Shango, Chango

Shango does not like weakness (especially self pity) in men/masculine people.  Intense emotion is his thing, but that is supposed to be a step towards emotional self mastery. Crying, good. Admitting that you have depression, good. Wallowing when you have the ability to help yourself, not good. At all.

Regardless of your gender, once you take on the role of masculine, to align with Shango, you need to live the life and be useful. You may not be a superathlete, but you should be taking care of yourself.  Your biology is connected to your psychology, so taking the time to work out makes you healthier mentally as well as physically.  If you’re disabled, you should be working on your emotional and intellectual dominance. According to the legends, he was a great sorcerer, which means he was a great scholar.

Just to be clear, we frame these things in gender because this is how human societies are currently built. In African spirituality though, we do not have a human-centric view, but accept that we have a human biased view. So awareness of our bias keeps us more accepting of all of the varieties and expressions of gender, and find a place for everybody who’s just not trying to harm people. So when discussing masculinity and leadership, we get that not everybody fits in the colonial boxes. Sometimes not even the new supposedly liberated ones. So when talking about Shango, remember we are not talking about penises here. We are talking about fire. Drive. Motivation. Active action acting on will. Movement without hesitation following the manifestation. Fire.

The Shango Altar:

If you have a home altar for all Orishas, you should have at least one natural fire and/or lightning oriented item to be or contain your part of Shango.  It is difficult to explain in English.  One cannot actually contain an Orisha, but the idea is that the object will embody the Orisha in a way.

If you have boxes, bottles, containers, or soperas for all of the Orishas or all of the ones who are ascended ancestors, then you should have one for Shango as well.  If you do not usually use containers, then don’t start doing that with Shango, or for that matter any of the masculine or warrior type Orishas.

Your Shango items should be nearest to your Eshu items, and yet as far as is possible from the Ogun items.  If you’re limited in space, put the Shango things on the opposite side of Eshu to the Ogun things.  They are both part of the nature of balanced men, but they are also part of the conflict that men have between their brutal selves and their social selves.  So if your Eshu things are in the corner, your Shango things should be on the opposite wall or edge from your Ogun things.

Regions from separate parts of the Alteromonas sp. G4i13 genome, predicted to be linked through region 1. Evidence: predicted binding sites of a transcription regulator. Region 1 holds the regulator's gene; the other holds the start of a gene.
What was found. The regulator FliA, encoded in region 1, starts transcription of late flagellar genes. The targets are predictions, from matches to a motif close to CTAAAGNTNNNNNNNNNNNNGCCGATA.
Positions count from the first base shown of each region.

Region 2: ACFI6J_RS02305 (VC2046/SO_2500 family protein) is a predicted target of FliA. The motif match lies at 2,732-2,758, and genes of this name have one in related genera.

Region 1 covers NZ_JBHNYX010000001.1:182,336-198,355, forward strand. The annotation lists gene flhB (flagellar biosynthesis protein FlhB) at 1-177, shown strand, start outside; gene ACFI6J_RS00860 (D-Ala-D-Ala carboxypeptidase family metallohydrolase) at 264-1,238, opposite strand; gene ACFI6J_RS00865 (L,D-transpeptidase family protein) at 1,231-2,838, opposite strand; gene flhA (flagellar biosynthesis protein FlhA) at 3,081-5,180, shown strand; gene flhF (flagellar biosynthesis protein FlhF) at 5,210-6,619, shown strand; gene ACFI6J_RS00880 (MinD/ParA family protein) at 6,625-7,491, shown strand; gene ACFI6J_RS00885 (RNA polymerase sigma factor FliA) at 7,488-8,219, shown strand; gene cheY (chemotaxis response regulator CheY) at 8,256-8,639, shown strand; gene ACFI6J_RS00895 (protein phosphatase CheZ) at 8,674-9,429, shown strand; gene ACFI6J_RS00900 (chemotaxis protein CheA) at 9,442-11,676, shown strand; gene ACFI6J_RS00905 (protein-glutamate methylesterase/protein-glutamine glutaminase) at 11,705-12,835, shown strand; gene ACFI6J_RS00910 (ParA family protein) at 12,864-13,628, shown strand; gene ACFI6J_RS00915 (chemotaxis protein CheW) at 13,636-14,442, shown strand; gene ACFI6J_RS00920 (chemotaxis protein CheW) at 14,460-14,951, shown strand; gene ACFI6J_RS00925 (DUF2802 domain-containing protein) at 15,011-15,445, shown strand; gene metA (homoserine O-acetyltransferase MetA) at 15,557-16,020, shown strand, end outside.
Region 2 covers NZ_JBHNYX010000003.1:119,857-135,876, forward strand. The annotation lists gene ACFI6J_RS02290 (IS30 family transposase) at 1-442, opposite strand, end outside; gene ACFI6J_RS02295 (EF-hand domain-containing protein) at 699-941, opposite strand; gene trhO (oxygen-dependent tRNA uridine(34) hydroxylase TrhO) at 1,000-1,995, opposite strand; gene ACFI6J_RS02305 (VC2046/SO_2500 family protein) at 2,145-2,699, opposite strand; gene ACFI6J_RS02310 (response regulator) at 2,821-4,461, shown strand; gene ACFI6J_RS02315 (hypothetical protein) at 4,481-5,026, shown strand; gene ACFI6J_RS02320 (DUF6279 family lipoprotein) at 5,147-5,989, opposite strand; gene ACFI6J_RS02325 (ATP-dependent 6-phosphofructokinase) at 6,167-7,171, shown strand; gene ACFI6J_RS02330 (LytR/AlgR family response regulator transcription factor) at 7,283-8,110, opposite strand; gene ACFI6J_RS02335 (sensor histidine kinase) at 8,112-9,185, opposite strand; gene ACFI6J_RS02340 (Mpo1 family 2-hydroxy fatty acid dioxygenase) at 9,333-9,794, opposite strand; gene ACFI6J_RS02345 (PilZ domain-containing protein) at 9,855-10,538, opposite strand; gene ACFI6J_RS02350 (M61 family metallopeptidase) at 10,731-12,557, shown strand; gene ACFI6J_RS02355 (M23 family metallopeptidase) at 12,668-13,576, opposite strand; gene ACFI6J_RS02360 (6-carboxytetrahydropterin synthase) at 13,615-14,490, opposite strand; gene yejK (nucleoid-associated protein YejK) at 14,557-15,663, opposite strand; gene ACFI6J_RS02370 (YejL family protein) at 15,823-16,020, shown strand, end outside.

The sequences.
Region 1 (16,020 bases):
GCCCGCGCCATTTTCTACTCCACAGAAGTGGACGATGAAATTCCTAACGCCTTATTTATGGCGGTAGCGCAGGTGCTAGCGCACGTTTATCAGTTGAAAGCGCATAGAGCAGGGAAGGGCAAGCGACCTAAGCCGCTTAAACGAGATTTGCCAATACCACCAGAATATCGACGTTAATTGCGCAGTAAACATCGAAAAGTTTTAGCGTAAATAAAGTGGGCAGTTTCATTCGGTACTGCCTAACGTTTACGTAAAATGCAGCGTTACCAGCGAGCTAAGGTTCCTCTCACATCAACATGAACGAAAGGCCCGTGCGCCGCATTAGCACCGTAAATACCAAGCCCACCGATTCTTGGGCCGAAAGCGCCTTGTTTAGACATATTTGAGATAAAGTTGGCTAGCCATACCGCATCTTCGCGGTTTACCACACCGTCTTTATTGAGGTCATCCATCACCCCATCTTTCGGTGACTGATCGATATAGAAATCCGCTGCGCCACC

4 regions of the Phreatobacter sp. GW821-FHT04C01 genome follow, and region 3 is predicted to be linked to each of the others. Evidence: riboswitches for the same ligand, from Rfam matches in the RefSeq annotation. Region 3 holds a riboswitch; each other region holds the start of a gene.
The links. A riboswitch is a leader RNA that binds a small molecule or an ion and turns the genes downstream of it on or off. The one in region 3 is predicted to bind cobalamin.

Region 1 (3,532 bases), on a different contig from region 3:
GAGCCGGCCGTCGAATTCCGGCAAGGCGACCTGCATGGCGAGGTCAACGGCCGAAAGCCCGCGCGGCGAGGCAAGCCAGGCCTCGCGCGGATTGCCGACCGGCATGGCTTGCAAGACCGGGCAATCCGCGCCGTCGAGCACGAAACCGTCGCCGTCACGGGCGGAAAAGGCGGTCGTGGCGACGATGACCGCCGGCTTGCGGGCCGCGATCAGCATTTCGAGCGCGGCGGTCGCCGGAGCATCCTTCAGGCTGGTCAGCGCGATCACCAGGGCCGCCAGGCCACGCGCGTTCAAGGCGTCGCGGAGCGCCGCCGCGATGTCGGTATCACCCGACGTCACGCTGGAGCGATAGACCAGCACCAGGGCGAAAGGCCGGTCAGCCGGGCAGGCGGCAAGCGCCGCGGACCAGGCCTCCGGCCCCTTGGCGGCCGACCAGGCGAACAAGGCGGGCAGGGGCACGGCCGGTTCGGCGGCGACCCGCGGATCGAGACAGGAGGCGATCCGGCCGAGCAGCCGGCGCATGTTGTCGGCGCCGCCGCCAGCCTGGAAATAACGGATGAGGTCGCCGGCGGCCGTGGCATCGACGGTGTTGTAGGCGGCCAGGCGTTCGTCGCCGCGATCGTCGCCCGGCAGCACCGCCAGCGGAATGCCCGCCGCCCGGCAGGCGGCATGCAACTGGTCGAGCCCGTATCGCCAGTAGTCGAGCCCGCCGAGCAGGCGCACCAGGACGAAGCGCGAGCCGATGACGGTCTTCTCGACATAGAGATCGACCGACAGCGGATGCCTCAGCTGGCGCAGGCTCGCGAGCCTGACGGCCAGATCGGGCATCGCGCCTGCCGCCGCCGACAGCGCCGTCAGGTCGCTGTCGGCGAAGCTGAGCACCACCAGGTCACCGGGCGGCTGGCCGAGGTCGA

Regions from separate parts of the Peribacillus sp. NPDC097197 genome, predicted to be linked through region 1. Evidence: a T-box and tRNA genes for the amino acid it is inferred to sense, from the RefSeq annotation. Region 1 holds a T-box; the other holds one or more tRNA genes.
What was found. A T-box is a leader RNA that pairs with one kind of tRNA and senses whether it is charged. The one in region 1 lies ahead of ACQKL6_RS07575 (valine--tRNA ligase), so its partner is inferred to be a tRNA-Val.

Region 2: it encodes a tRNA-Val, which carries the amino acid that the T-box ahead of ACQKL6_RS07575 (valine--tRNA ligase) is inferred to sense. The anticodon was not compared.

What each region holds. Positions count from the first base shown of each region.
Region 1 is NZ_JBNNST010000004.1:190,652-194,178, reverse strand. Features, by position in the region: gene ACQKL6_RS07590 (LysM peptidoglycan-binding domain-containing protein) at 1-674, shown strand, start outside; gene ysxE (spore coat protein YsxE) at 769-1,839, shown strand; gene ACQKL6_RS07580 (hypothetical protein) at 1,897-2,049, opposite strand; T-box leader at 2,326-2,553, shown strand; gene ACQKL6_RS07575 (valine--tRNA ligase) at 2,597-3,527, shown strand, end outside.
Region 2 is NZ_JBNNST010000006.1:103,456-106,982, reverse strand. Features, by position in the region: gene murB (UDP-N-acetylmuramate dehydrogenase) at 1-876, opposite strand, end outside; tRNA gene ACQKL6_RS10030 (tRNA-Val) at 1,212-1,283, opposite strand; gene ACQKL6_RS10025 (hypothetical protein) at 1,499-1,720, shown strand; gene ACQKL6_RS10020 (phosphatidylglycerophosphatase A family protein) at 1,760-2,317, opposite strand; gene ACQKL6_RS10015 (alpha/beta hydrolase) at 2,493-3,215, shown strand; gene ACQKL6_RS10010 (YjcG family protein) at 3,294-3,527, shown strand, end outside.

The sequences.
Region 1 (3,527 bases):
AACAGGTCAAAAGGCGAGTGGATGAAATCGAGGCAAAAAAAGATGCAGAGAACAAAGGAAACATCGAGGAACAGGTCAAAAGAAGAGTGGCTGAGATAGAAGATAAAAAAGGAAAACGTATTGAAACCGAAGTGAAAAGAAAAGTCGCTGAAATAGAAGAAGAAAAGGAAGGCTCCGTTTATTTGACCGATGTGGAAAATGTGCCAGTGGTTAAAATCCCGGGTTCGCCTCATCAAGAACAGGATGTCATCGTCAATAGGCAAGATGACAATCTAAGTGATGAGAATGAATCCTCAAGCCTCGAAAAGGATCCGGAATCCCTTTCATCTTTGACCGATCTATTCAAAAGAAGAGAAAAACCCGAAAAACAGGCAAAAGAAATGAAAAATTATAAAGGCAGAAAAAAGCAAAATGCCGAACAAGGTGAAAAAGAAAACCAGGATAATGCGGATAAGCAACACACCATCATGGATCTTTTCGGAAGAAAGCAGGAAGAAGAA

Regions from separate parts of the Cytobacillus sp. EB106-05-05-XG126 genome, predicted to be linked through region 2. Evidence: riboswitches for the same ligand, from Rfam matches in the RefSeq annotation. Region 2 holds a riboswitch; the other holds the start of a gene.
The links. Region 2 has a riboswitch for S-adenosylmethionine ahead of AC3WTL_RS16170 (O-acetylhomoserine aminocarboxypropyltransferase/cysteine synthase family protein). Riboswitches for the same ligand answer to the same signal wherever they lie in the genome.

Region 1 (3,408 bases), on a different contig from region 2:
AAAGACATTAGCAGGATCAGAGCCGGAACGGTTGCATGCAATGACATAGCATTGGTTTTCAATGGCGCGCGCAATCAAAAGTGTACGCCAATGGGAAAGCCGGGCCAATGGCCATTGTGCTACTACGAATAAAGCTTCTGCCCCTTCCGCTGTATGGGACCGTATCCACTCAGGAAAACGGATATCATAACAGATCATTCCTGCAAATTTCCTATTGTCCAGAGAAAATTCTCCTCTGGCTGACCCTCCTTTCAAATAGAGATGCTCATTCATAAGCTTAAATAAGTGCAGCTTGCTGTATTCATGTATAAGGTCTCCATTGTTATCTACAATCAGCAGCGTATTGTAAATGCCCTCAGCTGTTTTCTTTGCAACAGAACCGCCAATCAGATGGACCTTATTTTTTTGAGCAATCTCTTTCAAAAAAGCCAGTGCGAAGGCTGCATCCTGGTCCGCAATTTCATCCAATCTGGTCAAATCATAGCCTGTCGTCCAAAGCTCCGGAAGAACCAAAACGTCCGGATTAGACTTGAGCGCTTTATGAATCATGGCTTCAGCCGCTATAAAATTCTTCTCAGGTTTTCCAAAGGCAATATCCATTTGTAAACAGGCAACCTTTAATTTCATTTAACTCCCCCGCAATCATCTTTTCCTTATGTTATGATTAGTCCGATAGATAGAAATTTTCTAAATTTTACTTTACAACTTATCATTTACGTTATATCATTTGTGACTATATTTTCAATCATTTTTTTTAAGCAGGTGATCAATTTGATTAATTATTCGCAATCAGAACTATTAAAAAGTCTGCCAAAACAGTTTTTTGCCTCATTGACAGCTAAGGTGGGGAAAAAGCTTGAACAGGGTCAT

If you have any Shango necklaces or jewelry, they should be stored in a red or red and white bowl or cloth in the Shango section whenever you are not wearing them.

Shango’s symbols are the double bladed axe, lightning bolts, fire balls, and related things.  There are figurines and somewhat officially designated Shango items, but one of the good things about Vodun is that we make use of what we have.

If you have the space and opportunity to make a specific Shango altar, he likes the fireplace or really anyplace where you would make a fire that is not made of iron.  Make fires for Shango on stones, clay, or any kind of earth, even Pyrex or heat save glass, but not in a metal container.  His weapons should be metal, but his fire should be in earth.

In my opinion, weapons placed on the altar for Shango should be real and be sharpened.  Some find it acceptable to use wooden or clay replicas for him, but I do not.  Perhaps this is because they just feel better to me and make me feel more connected to Shango.  Follow your own way, but if the wooden version isn’t doing it for you, try getting at least a real quality knife.

Shango Devotional Incense:

This incense should be used outdoors.  Put it on the fire, and step back from the smoke or you will feel like you’ve been teargassed.

  • a spoonful of black pepper or coffee grounds for Eshu.
  • 2 heaping spoonfuls of red pepper.
  • 2 heaping spoonfuls cinnamon.
  • 2 heaping spoonfuls of sandalwood powder.
  • 2 heaping spoonfuls of oudh/aloeswood powder.
  • a spoonful of millet, yam, corn, or amaranth flour.
  • a small handful of dragon’s blood resin chunks, powdered in a mortar and pestle.
  • a small handful of myrrh or copal resin, powdered.

Burn on charcoal or in a roll of paper in a stone, ceramic, or pyrex type vessel, and MOVE!

Shango Devotional Oil:

If it needs to be said, do not wear this on your skin as it is.  You will need just a drop or two in a recipe for male attraction oil, but this is devotional oil for burning in an oil burner or consecrating or anointing Shango items.

  • 6 coffee beans or a vanilla bean cut into 3 parts, or 3 peppercorns for Eshu.
  • 1 liter almond oil, or olive oil for lamps (the pure kind, not mixed with other oils).
  • 12 dried red hot peppers.
  • 12 dried hot light or green peppers.
  • two fingers grab of tobacco.
  • the skin of a yam, sweet potato, or the hairs of an ear of corn.
  • (optional) half a gram to a gram of deer musk or the oil and dried sweat from someone who has just participated in an extreme sport or combat  (it’s okay if there’s a bit of skin, hair, or blood in it).

Put the ingredients in a jar, and let stand in a cool, dry place for six months.

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K. Sis. Nicole T.N. Lasher

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  1. Pingback: Orisha Online Altar − Ogun, Ogoun

  2. Pingback: List of Known Orishas/Lwa | Orisha Online Altar

  3. Can i just make a specific altar for shango and not have anything else.

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